One cannot help feeling that it might have been more interesting if Morton had been a little less reverential and had the self-confidence to stamp more of his own distinctive style on the production. It might, for example, have been a real innovation if he had used the "mockumentary" or "fly on the wall" format of which he proved himself a Grand Master in Twenty Twelve and W1A. Perhaps for that very reason he wanted to get away from the format with which he is associated and prove his versatility. If so, that is understandable, but it cannot be denied that the setting of Dix Pour Cent, a high powered firm of London talent agents, would be ideal for exactly the sort of thing he has proved he can do brilliantly. One cannot help wondering if that is what the producers had in mind when they gave him the commission. As it is, a new experience for the writer is not necessarily a new experience for the viewer.
It is not only the script that seems surprisingly familiar. Several members of the cast seem to have been selected because they bear at least a passing physical resemblance to their French equivalents - except the French are all just that that little more attractive.
Sorry to have to say it but it is true: everything about France is just that little more attractive. Ten Percent makes good use of London's raffish, rather decayed charms, but, let us be honest, London is no Paris. This is the only benefit of the French having surrendered very promptly in 1940 to spare their capital the attentions of the Luftwaffe and Post-War planners. If that sounds a little bitter, it is a necessary corrective for a rabidly patriotic Briton having to admit repeatedly in this overview how much better the French are - because, in this, they definitely are.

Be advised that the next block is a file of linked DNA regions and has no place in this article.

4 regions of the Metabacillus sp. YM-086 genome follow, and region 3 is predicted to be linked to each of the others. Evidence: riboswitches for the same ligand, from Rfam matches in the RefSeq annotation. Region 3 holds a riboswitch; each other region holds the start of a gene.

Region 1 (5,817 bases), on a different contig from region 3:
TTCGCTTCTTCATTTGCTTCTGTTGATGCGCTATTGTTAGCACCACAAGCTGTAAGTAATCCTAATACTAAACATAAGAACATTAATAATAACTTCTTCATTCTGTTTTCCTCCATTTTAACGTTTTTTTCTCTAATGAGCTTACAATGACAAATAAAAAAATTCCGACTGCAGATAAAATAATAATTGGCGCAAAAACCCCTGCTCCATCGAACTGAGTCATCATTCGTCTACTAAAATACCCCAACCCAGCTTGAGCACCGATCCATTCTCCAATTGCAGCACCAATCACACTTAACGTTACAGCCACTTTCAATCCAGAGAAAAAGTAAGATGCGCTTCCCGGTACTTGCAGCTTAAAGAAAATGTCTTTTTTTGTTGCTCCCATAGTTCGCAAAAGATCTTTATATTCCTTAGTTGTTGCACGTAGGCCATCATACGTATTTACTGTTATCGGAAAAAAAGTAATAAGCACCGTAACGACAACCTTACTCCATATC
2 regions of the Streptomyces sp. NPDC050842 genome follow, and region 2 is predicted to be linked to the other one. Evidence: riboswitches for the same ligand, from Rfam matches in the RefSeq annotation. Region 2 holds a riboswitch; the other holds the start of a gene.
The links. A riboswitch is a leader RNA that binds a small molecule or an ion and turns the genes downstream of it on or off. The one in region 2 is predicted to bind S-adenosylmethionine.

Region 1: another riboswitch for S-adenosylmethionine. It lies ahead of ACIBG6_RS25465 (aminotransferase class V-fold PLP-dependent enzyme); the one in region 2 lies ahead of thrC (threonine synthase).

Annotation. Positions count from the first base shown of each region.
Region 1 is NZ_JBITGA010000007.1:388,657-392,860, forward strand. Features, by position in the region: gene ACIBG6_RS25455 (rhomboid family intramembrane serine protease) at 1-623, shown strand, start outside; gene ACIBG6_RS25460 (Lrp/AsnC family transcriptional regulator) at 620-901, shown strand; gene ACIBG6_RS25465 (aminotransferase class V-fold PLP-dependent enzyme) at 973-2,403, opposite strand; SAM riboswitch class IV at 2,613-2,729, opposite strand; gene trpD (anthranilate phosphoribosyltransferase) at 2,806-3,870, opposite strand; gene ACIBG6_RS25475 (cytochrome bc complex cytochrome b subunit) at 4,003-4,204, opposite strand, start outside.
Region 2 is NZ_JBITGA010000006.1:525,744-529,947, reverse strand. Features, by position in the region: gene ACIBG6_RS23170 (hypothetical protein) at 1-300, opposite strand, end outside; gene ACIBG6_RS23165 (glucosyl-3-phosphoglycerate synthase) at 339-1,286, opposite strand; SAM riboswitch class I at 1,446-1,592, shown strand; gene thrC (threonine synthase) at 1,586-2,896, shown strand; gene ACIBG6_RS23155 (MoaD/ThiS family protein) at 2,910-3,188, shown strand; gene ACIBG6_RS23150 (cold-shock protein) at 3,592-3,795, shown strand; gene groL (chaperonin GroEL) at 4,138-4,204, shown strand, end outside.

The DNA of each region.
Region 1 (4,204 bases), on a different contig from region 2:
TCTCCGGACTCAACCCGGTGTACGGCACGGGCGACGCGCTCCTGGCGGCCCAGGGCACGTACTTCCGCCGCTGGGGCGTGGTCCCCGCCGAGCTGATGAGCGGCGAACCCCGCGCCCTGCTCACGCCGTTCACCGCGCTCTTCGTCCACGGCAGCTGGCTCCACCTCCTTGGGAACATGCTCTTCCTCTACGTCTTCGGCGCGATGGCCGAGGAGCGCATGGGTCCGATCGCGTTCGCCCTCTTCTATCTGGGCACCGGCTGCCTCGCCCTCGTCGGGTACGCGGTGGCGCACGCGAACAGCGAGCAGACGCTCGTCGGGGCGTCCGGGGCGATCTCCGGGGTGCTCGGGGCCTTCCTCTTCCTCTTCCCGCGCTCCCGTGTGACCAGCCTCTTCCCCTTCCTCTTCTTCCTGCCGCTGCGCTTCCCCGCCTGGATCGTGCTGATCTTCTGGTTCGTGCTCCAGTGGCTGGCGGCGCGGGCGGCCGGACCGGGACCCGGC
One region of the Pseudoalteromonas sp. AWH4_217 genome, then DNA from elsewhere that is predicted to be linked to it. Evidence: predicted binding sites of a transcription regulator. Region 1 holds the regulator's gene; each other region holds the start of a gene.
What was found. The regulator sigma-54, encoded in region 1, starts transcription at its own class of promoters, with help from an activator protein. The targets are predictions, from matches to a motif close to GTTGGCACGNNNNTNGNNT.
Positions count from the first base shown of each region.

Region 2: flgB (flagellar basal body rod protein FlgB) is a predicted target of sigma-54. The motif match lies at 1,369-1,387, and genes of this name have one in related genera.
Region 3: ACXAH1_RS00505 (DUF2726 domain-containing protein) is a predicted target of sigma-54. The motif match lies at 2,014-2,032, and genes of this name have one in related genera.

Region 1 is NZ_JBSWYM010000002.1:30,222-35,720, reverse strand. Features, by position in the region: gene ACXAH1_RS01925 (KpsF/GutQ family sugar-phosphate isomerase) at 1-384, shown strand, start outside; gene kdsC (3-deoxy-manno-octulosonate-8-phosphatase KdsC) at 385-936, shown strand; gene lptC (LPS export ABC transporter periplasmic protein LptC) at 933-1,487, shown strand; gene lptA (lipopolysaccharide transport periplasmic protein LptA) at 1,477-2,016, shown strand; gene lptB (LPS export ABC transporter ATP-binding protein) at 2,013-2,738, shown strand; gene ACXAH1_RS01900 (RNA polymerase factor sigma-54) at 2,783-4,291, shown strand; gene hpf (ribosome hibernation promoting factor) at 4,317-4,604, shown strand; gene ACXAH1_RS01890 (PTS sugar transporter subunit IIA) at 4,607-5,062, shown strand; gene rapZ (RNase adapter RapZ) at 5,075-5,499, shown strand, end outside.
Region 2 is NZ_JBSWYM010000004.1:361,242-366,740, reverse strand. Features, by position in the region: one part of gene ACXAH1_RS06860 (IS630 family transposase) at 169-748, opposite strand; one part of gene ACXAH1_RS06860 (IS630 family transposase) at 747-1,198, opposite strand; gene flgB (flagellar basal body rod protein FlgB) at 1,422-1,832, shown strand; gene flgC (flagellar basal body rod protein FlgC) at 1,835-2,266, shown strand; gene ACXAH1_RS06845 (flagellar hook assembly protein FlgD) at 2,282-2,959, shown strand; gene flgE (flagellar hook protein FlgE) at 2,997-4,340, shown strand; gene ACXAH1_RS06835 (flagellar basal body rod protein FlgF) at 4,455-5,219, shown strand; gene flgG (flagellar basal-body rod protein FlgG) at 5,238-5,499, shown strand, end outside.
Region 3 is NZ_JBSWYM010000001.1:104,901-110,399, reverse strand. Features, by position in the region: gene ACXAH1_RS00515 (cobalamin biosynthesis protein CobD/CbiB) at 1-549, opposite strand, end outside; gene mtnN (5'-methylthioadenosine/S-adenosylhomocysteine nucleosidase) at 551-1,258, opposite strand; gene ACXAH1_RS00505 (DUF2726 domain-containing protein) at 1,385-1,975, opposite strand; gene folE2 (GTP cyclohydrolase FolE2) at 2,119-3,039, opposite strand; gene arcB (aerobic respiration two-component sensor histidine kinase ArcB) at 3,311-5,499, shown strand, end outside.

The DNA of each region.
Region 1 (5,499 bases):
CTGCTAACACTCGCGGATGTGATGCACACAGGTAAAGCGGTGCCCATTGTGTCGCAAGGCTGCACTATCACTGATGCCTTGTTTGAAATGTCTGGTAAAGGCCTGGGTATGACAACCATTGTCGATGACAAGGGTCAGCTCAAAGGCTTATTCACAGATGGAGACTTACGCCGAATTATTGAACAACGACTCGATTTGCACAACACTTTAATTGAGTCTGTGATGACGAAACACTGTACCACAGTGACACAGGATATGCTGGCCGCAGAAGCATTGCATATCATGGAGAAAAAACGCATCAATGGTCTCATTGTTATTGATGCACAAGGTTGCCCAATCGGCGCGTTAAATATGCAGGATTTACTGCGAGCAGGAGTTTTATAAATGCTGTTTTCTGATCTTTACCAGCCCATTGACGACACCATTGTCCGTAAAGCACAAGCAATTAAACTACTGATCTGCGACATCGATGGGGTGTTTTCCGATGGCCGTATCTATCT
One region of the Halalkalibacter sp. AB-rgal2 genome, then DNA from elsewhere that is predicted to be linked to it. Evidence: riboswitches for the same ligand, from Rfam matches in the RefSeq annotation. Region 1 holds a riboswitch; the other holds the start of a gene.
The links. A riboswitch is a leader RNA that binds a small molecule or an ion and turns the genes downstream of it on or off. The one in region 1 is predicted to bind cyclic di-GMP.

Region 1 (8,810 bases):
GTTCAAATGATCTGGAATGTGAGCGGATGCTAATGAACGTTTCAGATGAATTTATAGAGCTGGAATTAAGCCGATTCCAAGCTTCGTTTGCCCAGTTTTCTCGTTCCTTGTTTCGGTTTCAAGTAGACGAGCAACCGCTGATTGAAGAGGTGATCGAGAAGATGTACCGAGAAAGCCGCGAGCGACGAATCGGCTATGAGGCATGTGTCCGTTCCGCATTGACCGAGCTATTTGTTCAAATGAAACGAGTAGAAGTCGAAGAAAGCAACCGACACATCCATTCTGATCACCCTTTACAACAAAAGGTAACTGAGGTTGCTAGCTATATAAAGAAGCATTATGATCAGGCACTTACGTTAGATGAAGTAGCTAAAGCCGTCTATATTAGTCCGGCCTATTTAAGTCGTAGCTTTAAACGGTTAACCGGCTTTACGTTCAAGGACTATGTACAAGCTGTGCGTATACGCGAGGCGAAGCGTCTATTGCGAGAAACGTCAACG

Like the original, Ten Percent is structured more as a drama than a comedy. There are very few jokes as such. Only a passing remark about Piers Morgan raises anything resembling a laugh. This is not in itself a bad thing. The comedy drama is a well established form that does not rely on begging for laughs. Indeed, one of the advantages of the remake is that it has less of the farcical element that tends to be overplayed in France. However, it has to be said that neither is there much in the way of original wit and the fifty-minute episodes may be too long.